Turner Contemporary to exhibit powerful and cogent American civil rights artwork

Turner Contemporary will showcase art from the American South during the civil rights movement for the first time in the U.K. beginning from today.

The recently re-opened modern art museum, situated at the shores of Margate, held a press preview on Tuesday, February 4th to reveal the periodic exhibition “We Will Walk – Art and Resistance in the American South”, featuring black-and-white photographs, wooden sculptures, enchanting paintings, and colourfully-patterned quilts by more than 20 African-American artists from the Deep South – and especially, Alabama.

The exhibition was planned and realised by British artist, photographer, and Turner Prize nominee Hannah Collins after sojourning and criss-crossing in the state of Alabama for three years, interviewing local artisans and capturing the vivid and vivacious moments of them creating artwork with her camera lens – many of which addressed the pressing issues of race and class through resistance.

In her opening remarks, Ms. Collins said that because many of the compositions were outside of the mainstream, they failed to get the recognition that they deserved in spite of the meticulous, captivating, and vital retelling of the neglected history of a deprived and shackled people, stressing that “we need to construct a show to document history”.

The modern art museum would display never-before-seen compositions by more than 20 different African-American artists on this side of the Atlantic for the first time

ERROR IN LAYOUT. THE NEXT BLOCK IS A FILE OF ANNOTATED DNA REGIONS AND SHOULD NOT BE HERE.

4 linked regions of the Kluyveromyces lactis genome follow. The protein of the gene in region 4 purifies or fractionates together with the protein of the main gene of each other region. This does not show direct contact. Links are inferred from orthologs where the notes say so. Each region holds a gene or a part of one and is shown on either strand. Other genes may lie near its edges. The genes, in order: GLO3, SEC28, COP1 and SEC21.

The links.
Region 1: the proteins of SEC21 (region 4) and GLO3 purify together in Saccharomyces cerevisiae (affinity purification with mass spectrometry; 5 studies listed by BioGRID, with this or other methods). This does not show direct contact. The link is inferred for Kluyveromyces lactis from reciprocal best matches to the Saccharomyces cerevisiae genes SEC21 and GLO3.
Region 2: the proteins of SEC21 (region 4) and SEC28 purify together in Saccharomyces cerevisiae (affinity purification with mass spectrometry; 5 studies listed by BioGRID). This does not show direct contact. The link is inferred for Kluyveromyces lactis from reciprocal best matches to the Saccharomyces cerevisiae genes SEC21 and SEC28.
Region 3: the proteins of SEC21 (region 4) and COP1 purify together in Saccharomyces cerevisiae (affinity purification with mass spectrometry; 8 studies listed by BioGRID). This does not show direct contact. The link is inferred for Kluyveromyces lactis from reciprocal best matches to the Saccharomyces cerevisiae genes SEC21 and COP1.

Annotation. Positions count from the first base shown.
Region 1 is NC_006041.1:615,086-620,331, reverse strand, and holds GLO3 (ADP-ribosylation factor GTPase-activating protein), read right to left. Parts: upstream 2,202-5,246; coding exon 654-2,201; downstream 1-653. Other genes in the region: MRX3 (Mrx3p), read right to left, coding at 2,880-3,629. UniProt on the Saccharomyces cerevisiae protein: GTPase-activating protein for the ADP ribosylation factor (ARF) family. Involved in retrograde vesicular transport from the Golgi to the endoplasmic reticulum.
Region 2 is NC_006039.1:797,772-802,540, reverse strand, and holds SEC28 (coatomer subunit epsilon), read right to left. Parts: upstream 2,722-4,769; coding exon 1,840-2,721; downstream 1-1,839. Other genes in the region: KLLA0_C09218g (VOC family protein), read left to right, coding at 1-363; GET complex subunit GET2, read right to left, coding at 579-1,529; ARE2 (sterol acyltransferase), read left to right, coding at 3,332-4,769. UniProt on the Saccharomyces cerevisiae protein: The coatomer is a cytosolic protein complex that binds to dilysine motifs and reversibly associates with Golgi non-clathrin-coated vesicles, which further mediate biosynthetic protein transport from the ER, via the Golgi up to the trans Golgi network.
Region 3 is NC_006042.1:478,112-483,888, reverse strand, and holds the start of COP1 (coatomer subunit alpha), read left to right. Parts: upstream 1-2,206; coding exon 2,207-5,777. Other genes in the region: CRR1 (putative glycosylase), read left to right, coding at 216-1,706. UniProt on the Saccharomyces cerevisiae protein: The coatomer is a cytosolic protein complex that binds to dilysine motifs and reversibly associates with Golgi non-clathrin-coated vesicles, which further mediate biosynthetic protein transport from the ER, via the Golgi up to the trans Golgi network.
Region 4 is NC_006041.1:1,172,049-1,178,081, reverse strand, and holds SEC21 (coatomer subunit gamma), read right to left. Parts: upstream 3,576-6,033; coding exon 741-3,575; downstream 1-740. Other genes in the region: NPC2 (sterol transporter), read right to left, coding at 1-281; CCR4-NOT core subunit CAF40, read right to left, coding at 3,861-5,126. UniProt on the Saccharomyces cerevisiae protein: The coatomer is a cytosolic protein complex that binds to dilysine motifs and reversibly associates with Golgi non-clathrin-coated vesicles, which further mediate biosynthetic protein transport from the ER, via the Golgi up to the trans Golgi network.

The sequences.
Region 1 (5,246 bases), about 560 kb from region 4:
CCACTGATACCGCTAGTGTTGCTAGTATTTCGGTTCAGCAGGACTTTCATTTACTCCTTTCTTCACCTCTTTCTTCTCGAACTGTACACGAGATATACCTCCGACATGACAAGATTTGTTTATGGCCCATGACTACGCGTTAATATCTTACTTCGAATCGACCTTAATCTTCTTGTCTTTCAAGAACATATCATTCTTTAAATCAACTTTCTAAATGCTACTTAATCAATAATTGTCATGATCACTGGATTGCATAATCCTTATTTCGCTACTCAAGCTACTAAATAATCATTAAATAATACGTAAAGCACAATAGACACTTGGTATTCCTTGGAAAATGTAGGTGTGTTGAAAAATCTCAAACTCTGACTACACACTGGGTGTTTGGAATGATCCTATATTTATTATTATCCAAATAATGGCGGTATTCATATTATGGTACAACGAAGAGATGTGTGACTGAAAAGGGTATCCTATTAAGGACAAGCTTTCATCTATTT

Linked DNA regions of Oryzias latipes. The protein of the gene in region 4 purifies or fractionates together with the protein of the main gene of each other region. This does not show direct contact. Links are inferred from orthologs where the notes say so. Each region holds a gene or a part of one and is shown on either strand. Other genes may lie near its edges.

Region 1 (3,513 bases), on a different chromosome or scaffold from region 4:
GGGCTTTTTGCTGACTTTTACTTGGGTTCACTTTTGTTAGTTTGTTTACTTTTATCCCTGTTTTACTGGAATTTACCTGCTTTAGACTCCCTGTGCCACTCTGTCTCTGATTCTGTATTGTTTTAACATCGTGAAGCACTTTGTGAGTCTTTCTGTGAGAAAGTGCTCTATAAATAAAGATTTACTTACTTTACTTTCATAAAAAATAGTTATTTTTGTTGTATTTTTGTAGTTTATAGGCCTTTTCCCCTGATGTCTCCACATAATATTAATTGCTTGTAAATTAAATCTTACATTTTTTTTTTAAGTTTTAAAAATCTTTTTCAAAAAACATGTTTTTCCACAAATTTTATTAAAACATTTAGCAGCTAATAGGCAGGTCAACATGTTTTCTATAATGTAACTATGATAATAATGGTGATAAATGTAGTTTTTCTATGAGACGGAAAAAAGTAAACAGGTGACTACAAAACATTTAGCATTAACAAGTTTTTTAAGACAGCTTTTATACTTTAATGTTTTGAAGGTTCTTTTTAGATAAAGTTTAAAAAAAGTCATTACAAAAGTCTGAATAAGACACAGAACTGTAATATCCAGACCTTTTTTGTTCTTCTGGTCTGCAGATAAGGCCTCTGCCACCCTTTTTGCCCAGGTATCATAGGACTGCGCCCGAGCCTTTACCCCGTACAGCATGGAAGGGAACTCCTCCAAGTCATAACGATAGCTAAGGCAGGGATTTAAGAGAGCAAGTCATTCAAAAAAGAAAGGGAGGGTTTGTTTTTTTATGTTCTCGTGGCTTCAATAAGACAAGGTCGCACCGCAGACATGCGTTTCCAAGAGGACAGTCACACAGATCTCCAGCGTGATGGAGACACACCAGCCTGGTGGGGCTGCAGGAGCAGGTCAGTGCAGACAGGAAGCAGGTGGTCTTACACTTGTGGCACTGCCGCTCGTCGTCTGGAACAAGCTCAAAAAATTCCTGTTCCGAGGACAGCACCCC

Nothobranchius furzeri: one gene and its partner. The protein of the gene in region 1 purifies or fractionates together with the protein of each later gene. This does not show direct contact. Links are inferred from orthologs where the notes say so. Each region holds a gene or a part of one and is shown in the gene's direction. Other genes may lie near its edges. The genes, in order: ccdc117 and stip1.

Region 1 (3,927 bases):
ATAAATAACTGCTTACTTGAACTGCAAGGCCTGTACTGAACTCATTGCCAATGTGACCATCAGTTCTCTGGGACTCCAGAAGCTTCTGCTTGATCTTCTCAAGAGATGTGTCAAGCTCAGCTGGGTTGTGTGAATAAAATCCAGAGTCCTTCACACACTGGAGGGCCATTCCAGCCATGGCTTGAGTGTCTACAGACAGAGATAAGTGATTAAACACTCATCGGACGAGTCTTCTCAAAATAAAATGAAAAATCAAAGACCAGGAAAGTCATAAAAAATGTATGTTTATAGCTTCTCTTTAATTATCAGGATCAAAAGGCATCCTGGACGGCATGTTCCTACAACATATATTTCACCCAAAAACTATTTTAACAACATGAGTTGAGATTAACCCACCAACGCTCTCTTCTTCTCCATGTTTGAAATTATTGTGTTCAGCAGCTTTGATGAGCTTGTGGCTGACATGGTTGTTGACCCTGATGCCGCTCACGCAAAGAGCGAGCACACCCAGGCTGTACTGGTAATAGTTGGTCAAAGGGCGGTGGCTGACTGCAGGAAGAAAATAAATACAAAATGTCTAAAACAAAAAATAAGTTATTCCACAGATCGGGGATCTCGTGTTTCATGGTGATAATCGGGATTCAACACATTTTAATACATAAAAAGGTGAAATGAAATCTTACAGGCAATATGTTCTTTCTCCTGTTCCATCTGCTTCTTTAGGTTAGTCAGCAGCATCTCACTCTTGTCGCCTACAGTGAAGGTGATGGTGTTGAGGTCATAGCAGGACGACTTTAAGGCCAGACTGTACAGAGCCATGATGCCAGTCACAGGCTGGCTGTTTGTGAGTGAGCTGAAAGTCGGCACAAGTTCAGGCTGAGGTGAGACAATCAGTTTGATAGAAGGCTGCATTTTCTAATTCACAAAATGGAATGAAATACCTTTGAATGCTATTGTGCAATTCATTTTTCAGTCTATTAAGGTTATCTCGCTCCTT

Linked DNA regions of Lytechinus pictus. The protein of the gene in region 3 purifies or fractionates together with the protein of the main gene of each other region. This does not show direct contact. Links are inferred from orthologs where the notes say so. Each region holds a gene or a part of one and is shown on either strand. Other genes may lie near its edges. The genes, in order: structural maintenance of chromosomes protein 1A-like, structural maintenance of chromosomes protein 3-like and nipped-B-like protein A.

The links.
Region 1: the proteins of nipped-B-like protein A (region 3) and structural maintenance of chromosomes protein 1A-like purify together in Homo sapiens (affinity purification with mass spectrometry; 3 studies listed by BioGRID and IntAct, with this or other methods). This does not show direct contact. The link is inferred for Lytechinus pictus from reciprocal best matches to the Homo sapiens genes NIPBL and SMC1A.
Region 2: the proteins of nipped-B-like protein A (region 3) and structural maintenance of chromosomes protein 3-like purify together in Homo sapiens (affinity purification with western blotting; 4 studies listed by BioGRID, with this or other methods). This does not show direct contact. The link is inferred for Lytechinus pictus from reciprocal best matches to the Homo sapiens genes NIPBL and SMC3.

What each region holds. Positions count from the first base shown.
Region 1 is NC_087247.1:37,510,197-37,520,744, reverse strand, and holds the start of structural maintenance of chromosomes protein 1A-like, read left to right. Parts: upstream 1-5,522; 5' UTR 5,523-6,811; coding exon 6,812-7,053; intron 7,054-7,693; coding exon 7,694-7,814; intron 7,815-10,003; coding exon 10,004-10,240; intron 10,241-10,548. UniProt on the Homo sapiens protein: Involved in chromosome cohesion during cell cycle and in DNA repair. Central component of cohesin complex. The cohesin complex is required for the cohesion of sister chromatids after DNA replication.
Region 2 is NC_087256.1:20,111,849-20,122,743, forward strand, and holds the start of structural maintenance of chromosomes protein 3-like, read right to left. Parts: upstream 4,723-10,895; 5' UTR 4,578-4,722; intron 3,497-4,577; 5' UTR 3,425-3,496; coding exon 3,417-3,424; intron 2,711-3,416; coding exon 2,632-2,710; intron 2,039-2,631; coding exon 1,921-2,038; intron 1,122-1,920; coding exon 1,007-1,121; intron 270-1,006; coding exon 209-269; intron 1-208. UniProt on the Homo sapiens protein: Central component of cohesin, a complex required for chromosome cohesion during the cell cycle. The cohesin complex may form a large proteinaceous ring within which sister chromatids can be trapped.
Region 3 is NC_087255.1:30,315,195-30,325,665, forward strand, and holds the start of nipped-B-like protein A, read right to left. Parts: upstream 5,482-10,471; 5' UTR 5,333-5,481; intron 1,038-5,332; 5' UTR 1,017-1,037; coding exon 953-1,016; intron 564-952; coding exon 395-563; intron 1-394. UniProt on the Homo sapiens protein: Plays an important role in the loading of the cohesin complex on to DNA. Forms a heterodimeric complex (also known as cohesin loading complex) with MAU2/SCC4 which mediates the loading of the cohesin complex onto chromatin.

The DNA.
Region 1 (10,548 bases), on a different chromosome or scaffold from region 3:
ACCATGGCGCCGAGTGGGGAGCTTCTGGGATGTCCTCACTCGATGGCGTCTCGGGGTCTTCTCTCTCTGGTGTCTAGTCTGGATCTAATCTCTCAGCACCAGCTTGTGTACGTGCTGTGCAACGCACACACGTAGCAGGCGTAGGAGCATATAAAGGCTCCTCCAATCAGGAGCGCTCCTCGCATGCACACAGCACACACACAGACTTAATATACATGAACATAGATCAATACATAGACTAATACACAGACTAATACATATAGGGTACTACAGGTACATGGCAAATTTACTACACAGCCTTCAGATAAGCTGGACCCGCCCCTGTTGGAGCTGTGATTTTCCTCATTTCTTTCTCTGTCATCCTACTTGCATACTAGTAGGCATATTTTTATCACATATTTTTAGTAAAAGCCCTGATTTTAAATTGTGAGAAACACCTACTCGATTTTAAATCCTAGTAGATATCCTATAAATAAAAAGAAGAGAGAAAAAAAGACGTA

Paul Goodwin, co-curator of the exhibition alongside Ms. Collins and Professor of Contemporary Art and Urbanism at the University of the Arts London, said the art on display in the exhibition “speaks to some of the many concerns of our times”, referencing the ubiquitous themes of poverty and protest present in many of the compositions.

“We live in a time of increased division globally, and the works in this exhibition really provide proposals to how people could overcome difficult circumstances – economic circumstances, cultural circumstances, questions of race, for example,” Professor Goodwin explained.

“And it’s traditional art-making that this show reveals that goes back to the early 20th century, that comes out of a particular region – the American South, that comes out of a particular experience of African-American art-making, that until now have been submerged and not really well-known,” he added.

The co-curator said “We Will Walk” shall form a part of a series of exhibitions which would start recalling the untold stories unprecedentedly in Europe.

The U.A.L. professor also mentioned the significance of organising the exhibition in Margate: “We’re in the region Margate, a city which faces challenges: there’s lots of – high poverty levels; unemployment is quite high; lots of migrants here; lots of strong Brexit sentiment.

“And, I think, it’s quite an interesting time to have this show that people can kinda reflect on how artists under circumstances that are really difficult could produce work which overcomes that and producing such beauty as you see in this gallery.”

“It’s history that’s not been recognised,” Hannah Collins said.
We Will Walk – Art and Resistance in the American South. Image Courtesy: Turner Contemporary. Photograph: © Stephen White

Much of the artwork on display drew upon the “Yard Show” tradition by creating them from salvaged materials in ephemeral outdoor environments.